Sermon for St James Day

Despite having spent much time over the last 15 years walking on pilgrimage routes that converge on Santiago de Compostela – the place where the Apostle James is allegedly buried – I’ve not celebrated St James day in this Benefice before.  

The name Santiago comes from the Spanish for Saint James, the legend suggests that after Jesus’ death and resurrection James went to Spain to spread the good news of the Gospel.   Afterwards when he returned to Palestine he was taken prisoner by Herod and put to death (this is the only part of the story that the Bible corroborates).   This is believed to have happened in around 44AD/CE

The legend speaks of how Herod wouldn’t allow anyone to bury James (presumably to avoid more ‘resurrection’ stories)  so under cover of darkness his friends stole the body and put it in a special marble coffin which they put out to sea in a small boat.  The current of the sea drove the boat back to Spain where James had preached and here the Apostle was buried at a secret place in a wood.

Centuries later, in 813, a hermit called Pelayo heard music coming from the wood and saw a shining star. (The Latin for field of the star is "Campus Stellae", this name was later turned into Compostela.)   Here the Hermit found the marble coffin and eventually a magnificent church was built on the sight which still attracts thousands of modern day pilgrims.  Despite being one of them I’ve never really got to grips with St James the Apostle.  I love the New Testament book of James, but this isn’t thought to be by him as it was been written after the date of his death so is usually attributed to James the brother of Jesus.  

So that’s the legend but what does the Bible tell us about James? According to Matthew’s Gospel Jesus asks James and John to follow him as they’re mending their nets with their father Zebedee alongside the Sea of Galilee.  ‘Immediately’ they leave their father and their nets to follow Him.  (Mat. 4:21-22)  James was probably the older of the brothers because he’s always mentioned first – but it was John who had the closer relationship with Jesus, scripture describes him as the one ‘whom Jesus loved’  (Jn. 20:2)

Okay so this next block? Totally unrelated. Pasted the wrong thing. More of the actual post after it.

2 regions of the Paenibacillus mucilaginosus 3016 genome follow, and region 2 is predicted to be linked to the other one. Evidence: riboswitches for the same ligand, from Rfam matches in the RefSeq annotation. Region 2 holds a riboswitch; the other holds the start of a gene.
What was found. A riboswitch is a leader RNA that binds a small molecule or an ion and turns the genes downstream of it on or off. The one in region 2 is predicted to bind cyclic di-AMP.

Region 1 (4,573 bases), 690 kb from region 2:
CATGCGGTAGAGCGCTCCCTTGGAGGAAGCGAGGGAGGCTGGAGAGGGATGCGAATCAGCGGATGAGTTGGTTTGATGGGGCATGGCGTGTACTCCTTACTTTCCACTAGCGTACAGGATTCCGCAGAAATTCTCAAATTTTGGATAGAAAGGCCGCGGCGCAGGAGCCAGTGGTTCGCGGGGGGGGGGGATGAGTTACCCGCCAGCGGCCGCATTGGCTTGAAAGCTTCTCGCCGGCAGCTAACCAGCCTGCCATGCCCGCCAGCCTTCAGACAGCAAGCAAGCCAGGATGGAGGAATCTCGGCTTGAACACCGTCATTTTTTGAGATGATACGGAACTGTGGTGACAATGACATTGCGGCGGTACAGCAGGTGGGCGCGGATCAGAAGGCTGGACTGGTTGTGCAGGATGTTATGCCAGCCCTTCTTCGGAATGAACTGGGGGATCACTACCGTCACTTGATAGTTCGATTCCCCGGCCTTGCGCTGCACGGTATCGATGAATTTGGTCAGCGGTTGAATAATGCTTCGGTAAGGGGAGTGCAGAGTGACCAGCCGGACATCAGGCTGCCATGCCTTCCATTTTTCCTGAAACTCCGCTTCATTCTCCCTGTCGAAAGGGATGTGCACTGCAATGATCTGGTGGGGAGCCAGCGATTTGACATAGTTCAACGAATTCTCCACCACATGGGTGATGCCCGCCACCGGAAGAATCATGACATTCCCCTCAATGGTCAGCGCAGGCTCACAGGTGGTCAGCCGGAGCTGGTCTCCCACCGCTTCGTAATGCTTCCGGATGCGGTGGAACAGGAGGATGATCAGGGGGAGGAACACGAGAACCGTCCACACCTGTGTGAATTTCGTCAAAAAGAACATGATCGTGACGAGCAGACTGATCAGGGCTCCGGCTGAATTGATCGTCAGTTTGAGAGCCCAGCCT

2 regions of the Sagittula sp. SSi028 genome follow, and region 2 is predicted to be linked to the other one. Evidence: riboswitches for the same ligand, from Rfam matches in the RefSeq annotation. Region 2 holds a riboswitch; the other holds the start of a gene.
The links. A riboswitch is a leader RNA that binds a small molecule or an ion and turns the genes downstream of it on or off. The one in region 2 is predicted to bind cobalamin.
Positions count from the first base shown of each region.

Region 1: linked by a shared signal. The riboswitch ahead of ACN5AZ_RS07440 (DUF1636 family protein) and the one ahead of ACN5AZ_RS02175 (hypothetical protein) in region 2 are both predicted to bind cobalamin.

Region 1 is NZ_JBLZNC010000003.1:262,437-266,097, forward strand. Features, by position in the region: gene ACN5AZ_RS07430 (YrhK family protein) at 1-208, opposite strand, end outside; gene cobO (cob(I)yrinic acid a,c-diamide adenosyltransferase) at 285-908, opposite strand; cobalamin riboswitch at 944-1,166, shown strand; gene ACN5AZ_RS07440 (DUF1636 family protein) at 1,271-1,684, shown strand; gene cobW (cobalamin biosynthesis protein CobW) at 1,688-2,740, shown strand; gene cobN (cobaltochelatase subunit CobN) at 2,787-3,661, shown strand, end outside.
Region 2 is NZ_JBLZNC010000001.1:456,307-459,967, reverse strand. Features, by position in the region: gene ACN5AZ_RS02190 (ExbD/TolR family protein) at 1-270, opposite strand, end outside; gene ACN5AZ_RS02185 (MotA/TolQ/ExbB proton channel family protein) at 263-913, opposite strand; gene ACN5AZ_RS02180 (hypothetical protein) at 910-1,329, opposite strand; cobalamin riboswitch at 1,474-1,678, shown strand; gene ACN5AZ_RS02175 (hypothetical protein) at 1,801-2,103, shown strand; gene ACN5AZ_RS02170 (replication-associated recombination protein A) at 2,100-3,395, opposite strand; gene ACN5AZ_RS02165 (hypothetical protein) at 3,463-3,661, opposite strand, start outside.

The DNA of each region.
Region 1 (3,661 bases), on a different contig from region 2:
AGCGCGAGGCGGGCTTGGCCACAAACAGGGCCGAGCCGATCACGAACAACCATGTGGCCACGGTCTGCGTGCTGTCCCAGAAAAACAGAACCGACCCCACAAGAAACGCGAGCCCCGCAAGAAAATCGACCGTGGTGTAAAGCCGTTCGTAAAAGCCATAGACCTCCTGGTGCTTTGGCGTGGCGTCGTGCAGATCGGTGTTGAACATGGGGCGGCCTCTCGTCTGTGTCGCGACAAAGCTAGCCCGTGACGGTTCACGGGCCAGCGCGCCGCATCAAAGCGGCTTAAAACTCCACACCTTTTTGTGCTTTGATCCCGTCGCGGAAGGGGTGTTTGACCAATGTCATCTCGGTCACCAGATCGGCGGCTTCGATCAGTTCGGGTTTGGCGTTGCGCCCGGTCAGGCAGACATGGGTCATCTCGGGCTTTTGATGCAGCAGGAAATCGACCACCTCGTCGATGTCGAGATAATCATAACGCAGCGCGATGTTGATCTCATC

I wonder how that sat with James who’d have been used to the privileges of being the eldest?  (It’s interesting how in so many Bible stories it’s the younger brother who ends up with the blessing – God seems to enjoy turning the ‘ways of the world’ up-side-down.) 

Nevertheless James was in Jesus’ ‘inner circle’ along with John and Peter; these three witnessed events that no one else saw: the raising of Jairus’ daughter (Mk 5:37-47); the transfiguration (Matt 17:1-3) and Jesus’ agony in the Garden of Gethsemane (Matt 26:36-37).   

We now call these men saints but their behaviour as recorded in scripture reveals them to be utterly human.   It’s no wonder that the Lectionary today also gives us that reading from 2 Corinthians about us being like ‘clay jars containing … great treasure’ which makes  ‘clear that our great power is from God, not from ourselves.’

Remember that tragic scene in the garden of Gethsemane where Jesus facing the horror of his crucifixion literally sweats blood yet has to wake these men up three times to ask them for support.  Yet how they each blossom after Pentecost – there’s hope for us all yet. 

We know from Mark’s Gospel that Jesus used the nickname ‘Boanerges’ for the brothers – which means ‘sons of thunder.’  It’s presumed this name was given to denote their fiery zeal, which was likened to a thunder storm.  It may also reference an occasion recorded in Luke (9:51-56) where a Samaritan village failed to welcome Jesus so the brothers asked Jesus if they should ‘command fire to come down from heaven to consume them’ - Jesus obviously reprimanded them for this.